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Storms Wyoming

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NEWS
July 4, 1993 | Associated Press
Meteorologists had a snowball's chance in July of predicting the weather that hit northern Wyoming on Saturday. Most Wyoming residents began the holiday weekend with sunny skies and warm weather, but people in northern Wyoming scrambled for their snowsuits. One foot of new snow was reported in parts of Grand Teton National Park. The National Weather Service had predicted thunderstorms across northern Wyoming for Saturday. But heavy rains combined with a cold front to produce snow.
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NEWS
February 26, 1998 | Reuters
El Nino came here on Wednesday, dumping up to 26 inches of snow on the foothills, closing schools, tying up highways and shutting down the airport. Heavy storms also hit Wyoming, where Interstate 80, the main east-west route through the state, was closed from Laramie to Cheyenne. Salt Lake City International Airport was closed for more than six hours, its longest stretch in 28 years.
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NEWS
April 6, 1997 | From Associated Press
Volunteers from as far as 50 miles away passed sandbags hand to hand during a steady rain Saturday, trying to protect this town's sole source of clean water from a rising flood. The southwestern Minnesota town sits where the Chippewa and Minnesota rivers merge, normally forming a stream about 100 yards across. On Saturday, the water stretched out to about a mile wide, flooding two of the three main highways into town. More than 100 families had been evacuated.
NEWS
April 6, 1997 | From Associated Press
Volunteers from as far as 50 miles away passed sandbags hand to hand during a steady rain Saturday, trying to protect this town's sole source of clean water from a rising flood. The southwestern Minnesota town sits where the Chippewa and Minnesota rivers merge, normally forming a stream about 100 yards across. On Saturday, the water stretched out to about a mile wide, flooding two of the three main highways into town. More than 100 families had been evacuated.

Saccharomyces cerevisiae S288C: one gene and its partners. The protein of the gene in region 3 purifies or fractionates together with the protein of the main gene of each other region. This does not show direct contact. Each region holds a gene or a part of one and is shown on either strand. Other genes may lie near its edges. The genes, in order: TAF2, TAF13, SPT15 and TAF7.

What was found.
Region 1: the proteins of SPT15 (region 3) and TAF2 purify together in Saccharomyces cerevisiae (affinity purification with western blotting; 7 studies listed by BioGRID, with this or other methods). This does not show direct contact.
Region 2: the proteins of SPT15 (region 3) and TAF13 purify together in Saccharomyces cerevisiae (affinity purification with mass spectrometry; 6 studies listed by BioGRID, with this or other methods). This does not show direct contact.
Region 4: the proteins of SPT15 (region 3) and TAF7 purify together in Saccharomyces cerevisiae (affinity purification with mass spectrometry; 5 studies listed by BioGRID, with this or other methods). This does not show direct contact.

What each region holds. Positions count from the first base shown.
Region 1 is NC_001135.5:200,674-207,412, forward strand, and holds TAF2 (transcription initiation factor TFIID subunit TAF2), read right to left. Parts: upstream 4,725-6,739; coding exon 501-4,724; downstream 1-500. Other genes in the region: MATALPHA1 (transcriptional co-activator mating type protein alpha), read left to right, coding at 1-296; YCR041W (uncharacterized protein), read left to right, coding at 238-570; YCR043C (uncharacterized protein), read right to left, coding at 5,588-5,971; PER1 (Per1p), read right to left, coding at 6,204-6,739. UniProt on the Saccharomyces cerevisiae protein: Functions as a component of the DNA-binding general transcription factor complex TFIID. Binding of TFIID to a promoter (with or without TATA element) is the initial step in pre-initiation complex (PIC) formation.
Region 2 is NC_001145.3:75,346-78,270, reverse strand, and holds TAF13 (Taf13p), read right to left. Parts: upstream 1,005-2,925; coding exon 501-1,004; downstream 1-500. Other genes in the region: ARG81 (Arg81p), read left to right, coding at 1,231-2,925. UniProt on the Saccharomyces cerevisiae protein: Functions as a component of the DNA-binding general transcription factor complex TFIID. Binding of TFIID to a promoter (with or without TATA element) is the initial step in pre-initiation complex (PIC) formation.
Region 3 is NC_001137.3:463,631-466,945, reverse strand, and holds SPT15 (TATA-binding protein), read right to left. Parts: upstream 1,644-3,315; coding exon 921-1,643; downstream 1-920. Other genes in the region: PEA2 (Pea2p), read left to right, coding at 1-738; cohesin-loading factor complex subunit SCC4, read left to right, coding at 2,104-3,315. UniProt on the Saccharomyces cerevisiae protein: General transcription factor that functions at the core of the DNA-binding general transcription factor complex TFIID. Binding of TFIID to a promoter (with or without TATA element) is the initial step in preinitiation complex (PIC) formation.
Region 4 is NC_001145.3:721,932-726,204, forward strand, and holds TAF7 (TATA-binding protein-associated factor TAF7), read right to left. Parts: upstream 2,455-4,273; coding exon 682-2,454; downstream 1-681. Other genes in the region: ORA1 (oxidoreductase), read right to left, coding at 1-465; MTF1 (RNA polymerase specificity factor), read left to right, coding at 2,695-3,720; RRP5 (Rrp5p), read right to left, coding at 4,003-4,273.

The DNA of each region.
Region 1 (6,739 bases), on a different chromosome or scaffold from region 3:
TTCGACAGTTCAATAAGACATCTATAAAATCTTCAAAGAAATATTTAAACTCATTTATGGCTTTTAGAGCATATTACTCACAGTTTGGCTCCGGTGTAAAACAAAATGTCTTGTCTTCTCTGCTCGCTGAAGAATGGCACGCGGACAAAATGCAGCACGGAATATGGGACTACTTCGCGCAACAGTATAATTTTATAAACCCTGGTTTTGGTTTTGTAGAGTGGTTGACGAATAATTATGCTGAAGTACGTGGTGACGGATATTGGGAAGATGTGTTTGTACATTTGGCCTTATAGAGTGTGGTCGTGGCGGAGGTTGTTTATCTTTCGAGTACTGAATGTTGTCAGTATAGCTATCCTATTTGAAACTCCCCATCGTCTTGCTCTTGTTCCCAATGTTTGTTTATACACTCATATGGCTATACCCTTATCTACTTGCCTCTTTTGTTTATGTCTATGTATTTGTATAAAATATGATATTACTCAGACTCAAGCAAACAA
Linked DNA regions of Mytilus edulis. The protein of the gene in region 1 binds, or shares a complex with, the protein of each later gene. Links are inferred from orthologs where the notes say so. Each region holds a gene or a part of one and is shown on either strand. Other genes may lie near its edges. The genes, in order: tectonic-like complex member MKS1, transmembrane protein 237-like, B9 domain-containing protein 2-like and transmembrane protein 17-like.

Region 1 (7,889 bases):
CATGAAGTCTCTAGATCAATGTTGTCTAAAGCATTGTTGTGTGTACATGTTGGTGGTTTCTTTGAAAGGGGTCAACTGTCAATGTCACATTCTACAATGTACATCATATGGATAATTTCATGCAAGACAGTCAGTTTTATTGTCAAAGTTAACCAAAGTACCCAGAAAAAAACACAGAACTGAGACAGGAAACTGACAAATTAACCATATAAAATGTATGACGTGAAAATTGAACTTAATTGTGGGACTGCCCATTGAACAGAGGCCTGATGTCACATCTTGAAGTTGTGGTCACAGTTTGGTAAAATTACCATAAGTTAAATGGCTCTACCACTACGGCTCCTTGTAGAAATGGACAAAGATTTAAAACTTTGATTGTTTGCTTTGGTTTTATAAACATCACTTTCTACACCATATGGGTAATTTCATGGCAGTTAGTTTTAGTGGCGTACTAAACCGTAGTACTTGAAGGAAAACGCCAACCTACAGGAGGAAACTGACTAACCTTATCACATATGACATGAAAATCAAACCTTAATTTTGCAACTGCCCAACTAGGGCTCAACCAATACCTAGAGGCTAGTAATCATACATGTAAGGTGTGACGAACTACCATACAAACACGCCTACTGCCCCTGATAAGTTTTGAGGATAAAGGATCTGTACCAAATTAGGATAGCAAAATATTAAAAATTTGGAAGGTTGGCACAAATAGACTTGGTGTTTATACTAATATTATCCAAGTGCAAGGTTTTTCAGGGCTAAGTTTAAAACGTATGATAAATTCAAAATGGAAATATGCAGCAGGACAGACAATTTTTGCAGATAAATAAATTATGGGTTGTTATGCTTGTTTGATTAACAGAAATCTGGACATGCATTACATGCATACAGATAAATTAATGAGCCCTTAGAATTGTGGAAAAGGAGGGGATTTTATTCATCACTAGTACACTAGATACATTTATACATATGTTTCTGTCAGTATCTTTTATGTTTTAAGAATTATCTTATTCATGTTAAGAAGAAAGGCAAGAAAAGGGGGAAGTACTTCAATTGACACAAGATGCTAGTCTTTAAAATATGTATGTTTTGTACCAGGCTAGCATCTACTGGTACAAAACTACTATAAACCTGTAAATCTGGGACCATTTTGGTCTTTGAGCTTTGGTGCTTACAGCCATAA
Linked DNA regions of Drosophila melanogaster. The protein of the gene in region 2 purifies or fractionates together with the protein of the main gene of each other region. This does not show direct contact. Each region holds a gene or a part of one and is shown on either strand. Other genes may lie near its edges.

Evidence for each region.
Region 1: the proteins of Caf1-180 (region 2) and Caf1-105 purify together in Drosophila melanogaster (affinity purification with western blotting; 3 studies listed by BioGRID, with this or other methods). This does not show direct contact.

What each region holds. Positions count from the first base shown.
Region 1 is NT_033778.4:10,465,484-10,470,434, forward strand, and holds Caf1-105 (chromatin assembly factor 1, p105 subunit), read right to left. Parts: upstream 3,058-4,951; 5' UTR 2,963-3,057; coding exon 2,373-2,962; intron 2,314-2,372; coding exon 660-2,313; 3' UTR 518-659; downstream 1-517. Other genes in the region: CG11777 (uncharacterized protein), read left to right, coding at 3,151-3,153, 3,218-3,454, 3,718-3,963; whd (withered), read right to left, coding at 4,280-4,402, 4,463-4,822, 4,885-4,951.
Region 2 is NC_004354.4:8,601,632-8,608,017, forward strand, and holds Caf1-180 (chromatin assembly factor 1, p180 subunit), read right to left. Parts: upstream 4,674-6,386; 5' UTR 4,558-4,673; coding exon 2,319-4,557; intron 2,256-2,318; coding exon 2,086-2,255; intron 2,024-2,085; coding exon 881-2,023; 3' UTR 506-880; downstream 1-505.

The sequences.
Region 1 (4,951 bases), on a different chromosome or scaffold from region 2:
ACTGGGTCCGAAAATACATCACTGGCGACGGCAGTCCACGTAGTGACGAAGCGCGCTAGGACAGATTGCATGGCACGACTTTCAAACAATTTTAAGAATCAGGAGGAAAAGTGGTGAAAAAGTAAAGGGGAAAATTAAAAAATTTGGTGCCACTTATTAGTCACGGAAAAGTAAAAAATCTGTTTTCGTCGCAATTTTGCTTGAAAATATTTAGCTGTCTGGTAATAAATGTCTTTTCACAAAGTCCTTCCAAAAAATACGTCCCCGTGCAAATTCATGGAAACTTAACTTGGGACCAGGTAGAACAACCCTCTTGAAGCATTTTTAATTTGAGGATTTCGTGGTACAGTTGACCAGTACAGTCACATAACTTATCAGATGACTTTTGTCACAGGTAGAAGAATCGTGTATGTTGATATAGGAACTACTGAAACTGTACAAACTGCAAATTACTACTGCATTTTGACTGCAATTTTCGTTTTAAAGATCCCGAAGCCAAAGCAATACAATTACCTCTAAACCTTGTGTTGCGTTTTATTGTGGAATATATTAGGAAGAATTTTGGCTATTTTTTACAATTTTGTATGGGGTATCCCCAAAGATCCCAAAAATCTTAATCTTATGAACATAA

NEWS
October 27, 1996 | From Times Staff and Wire Reports
A blizzard that brought up to 2 feet of snow shut down miles of highways in Wyoming and South Dakota as a strong storm system slid onto the western Plains. The heaviest snowfall was in western South Dakota, where nearly 24 inches fell at Lead and Deadwood in the rugged Black Hills, with wind blowing at 40 mph. Heavy snow also fell in northeastern Wyoming, with 19 inches at Ranchester, near the Montana state line, and 12 inches at Lander and Sheridan.
NEWS
April 28, 1989
A spring snowstorm swept across the Rockies, dumping up to eight inches of heavy, wet snow in Montana, while winds and new snow created near blizzard conditions in parts of Wyoming. Heavy snow warnings were posted through today over the northern mountains of Wyoming, with up to a foot of snowfall expected by late today in the Laramie Range. Near Cheyenne, Wyo., about six inches of new snow combined with strong and gusty winds to create near blizzard conditions. In south-central Montana, eight inches of snow fell on Red Lodge, a ski resort community.
NEWS
April 6, 1997 | STEPHEN BRAUN, TIMES STAFF WRITER
All winter long, the monster snow sat, 109 inches of it, the most in memory, congealing in backyards like enormous albino hedgerows and sprouting like whalish toadstools in shopping mall parking lots. Trudging inside 8-foot-high tunnels carved out of sidewalk slush, desperate Dakotans wondered if the worst snowfall on record would ever melt away. Now, in the first flush of a Great Plains spring, they worry it is melting too fast.
NEWS
February 26, 1998 | Reuters